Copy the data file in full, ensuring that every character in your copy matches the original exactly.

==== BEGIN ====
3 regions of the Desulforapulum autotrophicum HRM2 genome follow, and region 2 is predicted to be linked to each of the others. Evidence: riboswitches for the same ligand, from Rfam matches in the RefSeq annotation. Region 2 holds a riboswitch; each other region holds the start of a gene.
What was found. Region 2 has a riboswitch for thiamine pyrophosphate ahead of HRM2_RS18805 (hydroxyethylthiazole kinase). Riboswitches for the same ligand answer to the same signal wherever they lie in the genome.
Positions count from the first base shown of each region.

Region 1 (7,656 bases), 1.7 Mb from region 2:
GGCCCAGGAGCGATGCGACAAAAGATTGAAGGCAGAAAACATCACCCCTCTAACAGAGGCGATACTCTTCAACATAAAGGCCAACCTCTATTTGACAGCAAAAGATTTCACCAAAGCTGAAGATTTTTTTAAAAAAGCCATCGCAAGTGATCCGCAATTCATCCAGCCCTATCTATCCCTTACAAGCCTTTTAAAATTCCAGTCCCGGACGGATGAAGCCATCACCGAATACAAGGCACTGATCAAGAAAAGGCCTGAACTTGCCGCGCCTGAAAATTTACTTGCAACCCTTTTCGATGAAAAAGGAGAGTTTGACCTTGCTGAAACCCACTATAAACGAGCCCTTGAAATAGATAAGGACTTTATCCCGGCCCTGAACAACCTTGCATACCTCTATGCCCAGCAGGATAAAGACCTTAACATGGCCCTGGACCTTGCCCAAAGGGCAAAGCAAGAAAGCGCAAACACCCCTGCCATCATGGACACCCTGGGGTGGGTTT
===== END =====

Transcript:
3 regions of the Desulforapulum autotrophicum HRM2 genome follow, and region 2 is predicted to be linked to each of the others. Evidence: riboswitches for the same ligand, from Rfam matches in the RefSeq annotation. Region 2 holds a riboswitch; each other region holds the start of a gene.
What was found. Region 2 has a riboswitch for thiamine pyrophosphate ahead of HRM2_RS18805 (hydroxyethylthiazole kinase). Riboswitches for the same ligand answer to the same signal wherever they lie in the genome.
Positions count from the first base shown of each region.

Region 1 (7,656 bases), 1.7 Mb from region 2:
GGCCCAGGAGCGATGCGACAAAAGATTGAAGGCAGAAAACATCACCCCTCTAACAGAGGCGATACTCTTCAACATAAAGGCCAACCTCTATTTGACAGCAAAAGATTTCACCAAAGCTGAAGATTTTTTTAAAAAAGCCATCGCAAGTGATCCGCAATTCATCCAGCCCTATCTATCCCTTACAAGCCTTTTAAAATTCCAGTCCCGGACGGATGAAGCCATCACCGAATACAAGGCACTGATCAAGAAAAGGCCTGAACTTGCCGCGCCTGAAAATTTACTTGCAACCCTTTTCGATGAAAAAGGAGAGTTTGACCTTGCTGAAACCCACTATAAACGAGCCCTTGAAATAGATAAGGACTTTATCCCGGCCCTGAACAACCTTGCATACCTCTATGCCCAGCAGGATAAAGACCTTAACATGGCCCTGGACCTTGCCCAAAGGGCAAAGCAAGAAAGCGCAAACACCCCTGCCATCATGGACACCCTGGGGTGGGTTT